Denise Scott-McDonald was elected President of Co-op’s National Members’ Council in July. She explains what inspired her to stand, what she hopes to achieve, and how co-operation is part of her way of working
I’m so proud to be leading the Co-op National Members’ Council (NMC) as its first black President. We’re a Council comprised of one hundred members from around the UK and we meet regularly with the Board and Co-op leaders to hear about Co-op’s activities and help shape our Co-op’s plans for the future. The input of Council into these decisions helps ensure that we are representing Co-op Members and communities in everything that we do.
Standing for the NMC was a no-brainer because I’m fascinated by the Co-op way of doing business,I’ve got a keen interest in politics and see the value of bringing different people and opinions together to achieve a collective view. A number of Council colleagues suggested that I should run for President and when I began to think about it and sound others out, it felt like a role where I could make a real difference.
Today I’m a councillor and deputy leader of Greenwich Council, but I’ve been involved in politics since I was young. When I was a kid, politics was always discussed around the dinner table. Through that I learned about politics, fairness, justice and what was going on in the world. Deep down, I’m one of those kids that always wants to change the world.
Greenwich is a Co-operative Council and that shapes how we respond to things. For example, during the pandemic we got together to set up the Greenwich Hub for people who are self-isolating, through which volunteers deliver food or medication. It has also helped in our approach to tackling school holiday hunger, getting small businesses into more government or local authority contracts, engaging with the voluntary sector and adult social care.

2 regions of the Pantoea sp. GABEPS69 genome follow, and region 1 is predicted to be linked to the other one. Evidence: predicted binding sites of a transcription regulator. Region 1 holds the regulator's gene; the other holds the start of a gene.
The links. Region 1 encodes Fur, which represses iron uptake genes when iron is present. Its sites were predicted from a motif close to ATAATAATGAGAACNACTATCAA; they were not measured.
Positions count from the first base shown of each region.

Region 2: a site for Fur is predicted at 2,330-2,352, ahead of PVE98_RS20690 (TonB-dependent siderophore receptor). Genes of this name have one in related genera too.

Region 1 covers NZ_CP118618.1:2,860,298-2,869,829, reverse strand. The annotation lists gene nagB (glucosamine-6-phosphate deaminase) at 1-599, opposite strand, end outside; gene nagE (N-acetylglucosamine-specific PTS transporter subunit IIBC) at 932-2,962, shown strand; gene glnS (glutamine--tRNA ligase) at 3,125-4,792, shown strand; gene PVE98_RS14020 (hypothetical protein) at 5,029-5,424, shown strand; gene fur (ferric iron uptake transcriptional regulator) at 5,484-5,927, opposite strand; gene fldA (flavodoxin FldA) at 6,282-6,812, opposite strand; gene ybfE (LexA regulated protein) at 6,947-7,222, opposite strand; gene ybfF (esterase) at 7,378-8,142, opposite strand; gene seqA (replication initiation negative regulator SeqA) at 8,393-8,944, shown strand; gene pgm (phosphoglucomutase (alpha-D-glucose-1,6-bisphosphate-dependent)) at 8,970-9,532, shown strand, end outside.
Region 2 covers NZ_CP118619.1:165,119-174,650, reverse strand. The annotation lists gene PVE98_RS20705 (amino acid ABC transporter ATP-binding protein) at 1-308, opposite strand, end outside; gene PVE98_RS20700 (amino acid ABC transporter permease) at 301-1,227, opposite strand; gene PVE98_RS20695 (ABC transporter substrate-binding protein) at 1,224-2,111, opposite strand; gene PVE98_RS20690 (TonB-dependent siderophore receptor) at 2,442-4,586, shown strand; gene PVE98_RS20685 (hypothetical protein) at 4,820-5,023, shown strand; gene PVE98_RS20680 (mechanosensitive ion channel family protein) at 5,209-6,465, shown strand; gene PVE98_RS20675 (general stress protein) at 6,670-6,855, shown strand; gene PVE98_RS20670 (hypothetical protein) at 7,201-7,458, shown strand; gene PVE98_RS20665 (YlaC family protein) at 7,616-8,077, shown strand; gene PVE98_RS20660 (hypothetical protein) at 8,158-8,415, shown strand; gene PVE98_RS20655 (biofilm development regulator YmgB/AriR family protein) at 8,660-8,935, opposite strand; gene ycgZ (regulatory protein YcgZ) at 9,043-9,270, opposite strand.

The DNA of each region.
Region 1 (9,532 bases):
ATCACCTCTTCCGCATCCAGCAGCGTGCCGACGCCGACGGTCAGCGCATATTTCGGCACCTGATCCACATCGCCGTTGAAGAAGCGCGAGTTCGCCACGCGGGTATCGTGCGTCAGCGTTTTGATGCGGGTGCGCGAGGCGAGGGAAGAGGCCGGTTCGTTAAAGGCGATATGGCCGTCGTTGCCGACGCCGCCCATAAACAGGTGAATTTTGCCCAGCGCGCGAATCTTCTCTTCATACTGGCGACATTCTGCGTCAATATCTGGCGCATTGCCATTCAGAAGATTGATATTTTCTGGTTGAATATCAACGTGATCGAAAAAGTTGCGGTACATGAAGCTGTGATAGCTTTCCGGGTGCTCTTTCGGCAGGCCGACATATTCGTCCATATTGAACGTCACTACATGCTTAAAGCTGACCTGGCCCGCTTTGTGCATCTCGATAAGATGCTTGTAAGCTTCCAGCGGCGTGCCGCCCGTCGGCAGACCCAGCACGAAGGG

The future of the National Members’ Council
I’d like our Council to continue to be more inclusive and representative, while championing co-operative values and principles and holding the Board to account. Co-op’s campaign on shop worker safety grew out of the Council, and when you see things like that – or the work on fair tax, or modern anti-slavery – you get a sense of the power of the voice of our members when we come together.
Outwardly, I’d also like to raise the profile of the Council – what it is and what it’s trying to achieve. Many Co-op colleagues and members don’t know about us yet. So, I’m going to be looking at how we can achieve better communication with our members, including ways for members to share their views with Council so we know w’ere representing their views in everything that we do .
For now, our biggest challenge is Covid, Covid, Covid! Council hasn’t met face to face for over a year now and this affects our ability to welcome and engage with new Council members and impacts on how we co-operate outside of meetings.
I’m exploring how we can find more effective ways to use new technology and looking at ways that we can get back together when the time is right. There are other important challenges for the Council on Co-op’s business and commercial performance. Plus, I’m keen to see further collaboration with the Board around our membership and community strategy.
Championing Diversity and Inclusion
Finally, as part of Council’s diversity working group, I’m proud to be championing Co-op’s commitments to racial equality and inclusion, and we look forward to seeing the progress made by Co-op on these commitments later this year. The Council itself is also working out how it can be more inclusive, both in terms of our composition and ways of working – we know that we still have lots of work to do to make sure that we are truly representative of our membership.
I want to lead a Council that can be a voice for all Co-op members and communities so follow me on Twitter and get in touch so we can work together on driving progress.
President of the National Members’ Council